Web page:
Lifting the stigma surrounding mental illness is an important societal step in helping treat people before their lives turn for the worse, including acts of violence, mental health professionals say.
Tucson's Fund for Civility, Respect and Understanding is working to lift the stigma through a grant program that will help educate people that mental illness needs attention just as physical ailments do, fund Executive Director Jennie Grabel told Arizona Week.
Grabel said the fund has set Jan. 8 as the deadline for grant submissions from community organizations.
That will mark the second anniversary of the Tucson shooting spree in which six were killed and 13 others wounded, including U.S. Rep. Ron Barber, who in the wake of the shooting founded the Fund for Civility with his family.
The stigma leads people experiencing mental issues and their families to delay or avoid treatment, said Charles Raison, an associate professor of psychiatry at the University of Arizona College of Medicine. he also spoke in an Arizona Week interview.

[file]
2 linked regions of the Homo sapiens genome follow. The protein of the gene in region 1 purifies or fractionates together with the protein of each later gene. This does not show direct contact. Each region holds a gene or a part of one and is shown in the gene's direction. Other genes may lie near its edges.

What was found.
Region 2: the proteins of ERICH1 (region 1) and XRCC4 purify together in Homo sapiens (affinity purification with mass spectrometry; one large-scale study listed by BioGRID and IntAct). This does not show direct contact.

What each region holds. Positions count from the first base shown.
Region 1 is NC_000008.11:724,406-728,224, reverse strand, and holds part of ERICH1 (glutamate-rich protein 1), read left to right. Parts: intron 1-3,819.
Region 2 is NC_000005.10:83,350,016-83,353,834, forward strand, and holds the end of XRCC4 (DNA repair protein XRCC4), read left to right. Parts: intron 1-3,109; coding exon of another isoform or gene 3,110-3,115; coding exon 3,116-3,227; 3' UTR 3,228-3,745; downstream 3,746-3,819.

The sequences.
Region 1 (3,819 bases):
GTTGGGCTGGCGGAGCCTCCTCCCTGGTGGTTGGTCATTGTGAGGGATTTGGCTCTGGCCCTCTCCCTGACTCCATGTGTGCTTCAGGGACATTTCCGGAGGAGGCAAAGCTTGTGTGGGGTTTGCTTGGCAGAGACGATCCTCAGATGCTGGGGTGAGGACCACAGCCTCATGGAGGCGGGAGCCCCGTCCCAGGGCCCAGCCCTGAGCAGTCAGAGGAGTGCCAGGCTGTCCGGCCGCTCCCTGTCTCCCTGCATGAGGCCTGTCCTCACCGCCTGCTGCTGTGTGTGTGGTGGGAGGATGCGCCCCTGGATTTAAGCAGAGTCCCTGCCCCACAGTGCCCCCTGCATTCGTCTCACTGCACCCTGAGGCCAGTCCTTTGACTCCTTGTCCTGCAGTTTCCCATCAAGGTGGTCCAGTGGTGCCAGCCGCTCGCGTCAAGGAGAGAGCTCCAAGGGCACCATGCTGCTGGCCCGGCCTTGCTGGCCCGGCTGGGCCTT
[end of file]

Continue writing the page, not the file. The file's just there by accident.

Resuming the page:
Raison said the two most serious forms of psychosis, bipolarism and schizophrenia, tend to emerge in people when they are in their late teens or early 20s, but there are signs ahead of time.
Self-isolation and behavior that is out of the ordinary could be signs that a psychosis is emerging, Raison said. Early and consistent treatment can help stem what quickly becomes irreversible damage.
Raison said most mentally ill people are non-violent -- "in the thousands to one ratio" -- but treatment still should be sought to give people a chance at healthy, productive lives.
Also on Arizona Week, the CEO of the Southern Arizona Mental Health Corp., said that more resources are needed for mental health treatment, both for those in crisis and those with problems identified early on.
Chuck Burbank said his organization deals with crisis situations, both with a walk-in clinic, at 2502 N. Dodge Blvd., and a mobile operation.
State budget cuts that have affected Medicaid funding have driven more people to seek help in a crisis than in an ongoing way, Burbank said.